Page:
AEI Predicts Housing Market Will Continue to Struggle Through 2023

By Scott Kimbler

Watch for housing sales in 2023 to follow the same pattern from a decade ago.

That’s the prediction of Ed Pinto, Director of the American Enterprise Institute’s Housing Center, during a recent data review. He and Assistant Director Tobias Peter used information from the final months of 2022 and into the first quarter of 2023 to preview the remainder of 2023 and perhaps even into 2024, given current market trends.

Pinto pointed out that Agency Purchase Volume for the final month of 2022 was down 45 percent from the same month in 2021 and 51 percent down from the same month in 2020.

“Based on Optimal Blue date,” Pinto said. “We expect purchase volume in early 2023 to continue to track the decade-old levels of 2013.”

Pinto sees problems developing for the mortgage market thanks partly to the Fed’s policy of increasing interest rates.

“Some additional headwinds have developed as mortgage spreads, which have been relatively wide for some time, continue to widen,” Pinto said. “Recently, the spread of the 30-year mortgage rate to the 10-year rate was the widest on record going back to the early 2000s. Just to give you an idea of how those spreads have widened, back in 2004, those spreads were about 125 basis points. Those were depressed because the agencies, Fannie and Freddie in particular, were not pricing their loan risks properly, they found during the financial crisis. Recently, that spread has been over 300. That explains, to some extent, why the rates today are so high as they are. Which is about 6.5 percent, and the Treasury Rate for 10 year are about 3.5 percent.”

Pinto also pointed to tailwinds pushing the market against the headwinds from higher interest rates.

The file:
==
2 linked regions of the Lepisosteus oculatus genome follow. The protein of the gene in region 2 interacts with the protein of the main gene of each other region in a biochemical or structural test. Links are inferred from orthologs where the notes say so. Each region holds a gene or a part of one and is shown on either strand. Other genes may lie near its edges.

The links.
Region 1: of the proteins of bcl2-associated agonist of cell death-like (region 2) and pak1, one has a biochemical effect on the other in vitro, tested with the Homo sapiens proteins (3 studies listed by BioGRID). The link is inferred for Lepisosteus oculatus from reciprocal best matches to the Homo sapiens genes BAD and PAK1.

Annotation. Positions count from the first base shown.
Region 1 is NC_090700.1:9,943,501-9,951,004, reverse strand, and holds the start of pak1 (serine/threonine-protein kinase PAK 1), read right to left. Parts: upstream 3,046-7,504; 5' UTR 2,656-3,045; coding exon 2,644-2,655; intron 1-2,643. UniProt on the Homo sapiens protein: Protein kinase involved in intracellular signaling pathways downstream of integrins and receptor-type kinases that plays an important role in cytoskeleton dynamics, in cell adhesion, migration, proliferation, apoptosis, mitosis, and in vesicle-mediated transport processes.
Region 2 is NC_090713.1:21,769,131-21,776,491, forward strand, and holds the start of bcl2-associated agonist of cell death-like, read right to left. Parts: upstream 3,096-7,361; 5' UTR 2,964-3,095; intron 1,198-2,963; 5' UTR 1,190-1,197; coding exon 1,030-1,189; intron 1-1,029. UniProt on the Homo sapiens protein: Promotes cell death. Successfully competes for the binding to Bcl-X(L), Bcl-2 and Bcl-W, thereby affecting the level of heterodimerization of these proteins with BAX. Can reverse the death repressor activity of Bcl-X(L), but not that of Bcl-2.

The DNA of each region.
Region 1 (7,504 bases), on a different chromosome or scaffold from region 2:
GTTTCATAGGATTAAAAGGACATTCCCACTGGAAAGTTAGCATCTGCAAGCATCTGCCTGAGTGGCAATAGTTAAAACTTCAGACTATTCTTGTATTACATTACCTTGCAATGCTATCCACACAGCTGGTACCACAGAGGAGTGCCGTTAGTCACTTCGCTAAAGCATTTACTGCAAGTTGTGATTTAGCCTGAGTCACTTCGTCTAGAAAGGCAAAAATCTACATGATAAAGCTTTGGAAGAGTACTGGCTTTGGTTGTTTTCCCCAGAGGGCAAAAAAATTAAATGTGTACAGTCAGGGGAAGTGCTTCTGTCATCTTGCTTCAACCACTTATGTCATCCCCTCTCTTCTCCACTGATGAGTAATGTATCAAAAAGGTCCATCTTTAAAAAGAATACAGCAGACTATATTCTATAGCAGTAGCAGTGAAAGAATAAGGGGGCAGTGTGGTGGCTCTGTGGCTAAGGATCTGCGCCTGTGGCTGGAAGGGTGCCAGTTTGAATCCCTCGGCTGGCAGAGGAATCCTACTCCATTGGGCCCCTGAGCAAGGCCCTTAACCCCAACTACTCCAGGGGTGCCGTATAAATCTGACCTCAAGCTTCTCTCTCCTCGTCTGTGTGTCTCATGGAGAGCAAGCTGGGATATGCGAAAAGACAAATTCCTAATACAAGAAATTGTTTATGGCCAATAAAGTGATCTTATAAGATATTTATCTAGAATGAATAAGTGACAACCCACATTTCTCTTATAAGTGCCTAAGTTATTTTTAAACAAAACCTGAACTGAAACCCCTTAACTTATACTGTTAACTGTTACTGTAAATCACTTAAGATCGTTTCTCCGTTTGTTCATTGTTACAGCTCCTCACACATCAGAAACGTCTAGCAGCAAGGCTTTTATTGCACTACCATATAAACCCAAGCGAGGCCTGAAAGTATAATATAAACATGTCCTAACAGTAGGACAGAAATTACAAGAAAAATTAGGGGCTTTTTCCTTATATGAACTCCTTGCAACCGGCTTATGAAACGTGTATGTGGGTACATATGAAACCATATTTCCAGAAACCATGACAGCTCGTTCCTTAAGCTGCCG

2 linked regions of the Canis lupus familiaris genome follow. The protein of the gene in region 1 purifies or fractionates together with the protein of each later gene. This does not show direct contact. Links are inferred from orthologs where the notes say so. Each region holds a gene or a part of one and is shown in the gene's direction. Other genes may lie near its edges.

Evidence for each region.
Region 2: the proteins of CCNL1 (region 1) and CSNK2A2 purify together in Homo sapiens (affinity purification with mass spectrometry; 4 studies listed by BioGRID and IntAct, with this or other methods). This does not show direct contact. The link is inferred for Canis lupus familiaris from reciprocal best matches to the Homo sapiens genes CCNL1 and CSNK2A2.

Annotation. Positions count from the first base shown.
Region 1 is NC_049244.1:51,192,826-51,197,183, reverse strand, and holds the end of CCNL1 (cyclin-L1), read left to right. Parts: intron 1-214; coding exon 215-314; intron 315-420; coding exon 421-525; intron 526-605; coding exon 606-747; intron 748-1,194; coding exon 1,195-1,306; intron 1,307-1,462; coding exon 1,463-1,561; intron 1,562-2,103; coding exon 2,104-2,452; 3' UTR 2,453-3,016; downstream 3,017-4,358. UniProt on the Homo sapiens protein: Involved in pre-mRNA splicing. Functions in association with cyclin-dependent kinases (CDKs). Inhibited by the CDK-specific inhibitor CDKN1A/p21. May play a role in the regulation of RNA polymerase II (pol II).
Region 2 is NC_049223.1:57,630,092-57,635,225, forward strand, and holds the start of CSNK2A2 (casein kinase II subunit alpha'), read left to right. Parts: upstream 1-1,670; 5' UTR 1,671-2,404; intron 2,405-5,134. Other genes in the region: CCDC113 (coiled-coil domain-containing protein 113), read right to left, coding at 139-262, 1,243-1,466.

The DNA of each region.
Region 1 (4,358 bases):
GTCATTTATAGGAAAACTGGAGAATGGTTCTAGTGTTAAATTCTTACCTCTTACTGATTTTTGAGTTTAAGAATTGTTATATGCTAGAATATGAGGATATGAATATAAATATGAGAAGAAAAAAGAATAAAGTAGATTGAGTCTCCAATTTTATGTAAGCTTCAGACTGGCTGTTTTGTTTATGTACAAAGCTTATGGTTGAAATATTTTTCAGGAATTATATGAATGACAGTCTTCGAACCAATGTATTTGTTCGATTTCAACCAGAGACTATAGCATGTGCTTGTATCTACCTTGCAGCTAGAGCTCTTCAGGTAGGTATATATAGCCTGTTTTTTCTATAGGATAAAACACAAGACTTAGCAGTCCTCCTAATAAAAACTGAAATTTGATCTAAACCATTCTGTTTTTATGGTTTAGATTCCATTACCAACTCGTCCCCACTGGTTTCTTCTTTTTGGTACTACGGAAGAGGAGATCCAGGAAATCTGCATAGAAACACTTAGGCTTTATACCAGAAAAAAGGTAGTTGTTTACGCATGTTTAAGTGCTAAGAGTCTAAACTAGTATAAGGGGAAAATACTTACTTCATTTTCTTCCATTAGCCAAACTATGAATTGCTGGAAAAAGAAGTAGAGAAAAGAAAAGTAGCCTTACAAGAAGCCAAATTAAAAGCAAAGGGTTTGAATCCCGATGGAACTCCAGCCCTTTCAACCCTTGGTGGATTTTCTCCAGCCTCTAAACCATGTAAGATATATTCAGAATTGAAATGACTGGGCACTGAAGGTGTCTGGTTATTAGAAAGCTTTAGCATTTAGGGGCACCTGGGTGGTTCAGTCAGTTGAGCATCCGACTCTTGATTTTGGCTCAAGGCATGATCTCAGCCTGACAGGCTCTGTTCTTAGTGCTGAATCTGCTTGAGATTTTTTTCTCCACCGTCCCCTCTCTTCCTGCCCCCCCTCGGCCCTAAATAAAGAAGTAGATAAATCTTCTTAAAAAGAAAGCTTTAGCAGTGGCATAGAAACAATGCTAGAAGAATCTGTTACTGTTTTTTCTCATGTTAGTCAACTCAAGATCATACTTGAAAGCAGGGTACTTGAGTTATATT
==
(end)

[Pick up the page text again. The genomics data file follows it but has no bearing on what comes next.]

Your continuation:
“Those include historically low supply,” said Pinto. “Strong job numbers. We’re still at basically the lowest unemployment rate in basically 40 years. Low foreclosures. We just looked at the foreclosure levels; they continue to trade at relatively low rates. There’s a little bit of an increase, but that is relative to where we were pre-pandemic. We (AEI) always look very closely at FHA because that is where most of the high-risk loans are concentrated. But those seem to be performing at a historically reasonable fashion. Again, due to the very strong house price appreciation, we’ve had over the last literally 10 years. But in particular, since the pandemic began.”

He said when people were working from home five days a week, they had the opportunity to find less expensive housing farther out from in-town areas. Those numbers declined as the people began to work from the office two days a week. Now many employers want workers back at their desks three to five days a week.

“Price arbitrage opportunities continue to be quite strong,” Pinto said. “Our preliminary HPA (Home Price Appreciation) data indicates that home prices will remain solid. Demand still outweighs supply.”